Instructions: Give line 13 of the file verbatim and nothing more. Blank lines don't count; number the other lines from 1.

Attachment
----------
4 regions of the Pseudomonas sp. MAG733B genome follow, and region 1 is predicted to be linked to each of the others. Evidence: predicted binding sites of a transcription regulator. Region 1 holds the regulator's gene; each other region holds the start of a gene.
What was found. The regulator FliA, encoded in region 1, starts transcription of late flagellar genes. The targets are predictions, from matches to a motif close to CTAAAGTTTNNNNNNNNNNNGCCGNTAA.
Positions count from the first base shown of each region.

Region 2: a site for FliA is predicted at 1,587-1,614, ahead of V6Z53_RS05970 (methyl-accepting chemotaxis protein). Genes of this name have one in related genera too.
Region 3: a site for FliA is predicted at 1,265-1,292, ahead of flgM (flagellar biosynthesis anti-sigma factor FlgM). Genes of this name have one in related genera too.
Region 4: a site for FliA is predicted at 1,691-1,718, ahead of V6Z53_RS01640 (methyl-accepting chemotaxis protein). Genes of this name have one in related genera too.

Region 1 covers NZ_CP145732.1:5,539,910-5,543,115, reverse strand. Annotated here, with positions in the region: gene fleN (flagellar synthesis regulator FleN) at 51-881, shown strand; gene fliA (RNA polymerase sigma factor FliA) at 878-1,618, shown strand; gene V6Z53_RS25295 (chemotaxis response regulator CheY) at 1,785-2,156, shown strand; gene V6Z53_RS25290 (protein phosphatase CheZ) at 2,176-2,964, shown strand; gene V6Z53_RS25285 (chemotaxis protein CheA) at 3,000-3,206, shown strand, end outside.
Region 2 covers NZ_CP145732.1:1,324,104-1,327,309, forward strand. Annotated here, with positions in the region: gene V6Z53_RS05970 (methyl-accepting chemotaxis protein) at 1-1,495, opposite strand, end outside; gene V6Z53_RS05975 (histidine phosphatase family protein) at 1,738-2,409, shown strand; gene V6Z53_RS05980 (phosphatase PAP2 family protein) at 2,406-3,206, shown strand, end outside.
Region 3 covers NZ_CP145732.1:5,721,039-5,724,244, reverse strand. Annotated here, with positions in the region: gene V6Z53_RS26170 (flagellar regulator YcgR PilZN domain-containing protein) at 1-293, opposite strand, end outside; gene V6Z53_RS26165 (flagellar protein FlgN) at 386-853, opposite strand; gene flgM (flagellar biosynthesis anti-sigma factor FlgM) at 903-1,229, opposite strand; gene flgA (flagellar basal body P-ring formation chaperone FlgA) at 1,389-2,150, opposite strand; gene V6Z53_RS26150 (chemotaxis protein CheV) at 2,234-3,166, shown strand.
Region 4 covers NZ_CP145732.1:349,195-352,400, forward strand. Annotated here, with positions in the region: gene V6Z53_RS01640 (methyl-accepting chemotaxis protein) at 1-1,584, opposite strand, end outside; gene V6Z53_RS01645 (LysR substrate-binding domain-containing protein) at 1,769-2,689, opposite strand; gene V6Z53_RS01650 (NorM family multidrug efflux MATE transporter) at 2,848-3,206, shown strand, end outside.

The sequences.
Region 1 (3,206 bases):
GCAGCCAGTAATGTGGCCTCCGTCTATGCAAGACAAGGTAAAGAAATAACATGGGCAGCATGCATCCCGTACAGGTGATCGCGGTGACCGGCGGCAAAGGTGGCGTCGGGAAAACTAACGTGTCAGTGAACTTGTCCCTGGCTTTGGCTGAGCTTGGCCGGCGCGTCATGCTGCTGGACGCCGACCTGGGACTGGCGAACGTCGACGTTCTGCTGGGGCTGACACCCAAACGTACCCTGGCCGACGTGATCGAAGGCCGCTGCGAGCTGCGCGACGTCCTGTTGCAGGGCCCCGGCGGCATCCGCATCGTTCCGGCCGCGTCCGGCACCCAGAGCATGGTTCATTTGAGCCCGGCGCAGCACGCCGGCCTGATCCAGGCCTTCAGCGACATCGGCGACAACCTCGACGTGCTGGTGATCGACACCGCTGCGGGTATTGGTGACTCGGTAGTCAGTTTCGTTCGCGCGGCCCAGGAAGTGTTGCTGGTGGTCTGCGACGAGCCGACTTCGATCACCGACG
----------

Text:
GCAGCCAGTAATGTGGCCTCCGTCTATGCAAGACAAGGTAAAGAAATAACATGGGCAGCATGCATCCCGTACAGGTGATCGCGGTGACCGGCGGCAAAGGTGGCGTCGGGAAAACTAACGTGTCAGTGAACTTGTCCCTGGCTTTGGCTGAGCTTGGCCGGCGCGTCATGCTGCTGGACGCCGACCTGGGACTGGCGAACGTCGACGTTCTGCTGGGGCTGACACCCAAACGTACCCTGGCCGACGTGATCGAAGGCCGCTGCGAGCTGCGCGACGTCCTGTTGCAGGGCCCCGGCGGCATCCGCATCGTTCCGGCCGCGTCCGGCACCCAGAGCATGGTTCATTTGAGCCCGGCGCAGCACGCCGGCCTGATCCAGGCCTTCAGCGACATCGGCGACAACCTCGACGTGCTGGTGATCGACACCGCTGCGGGTATTGGTGACTCGGTAGTCAGTTTCGTTCGCGCGGCCCAGGAAGTGTTGCTGGTGGTCTGCGACGAGCCGACTTCGATCACCGACG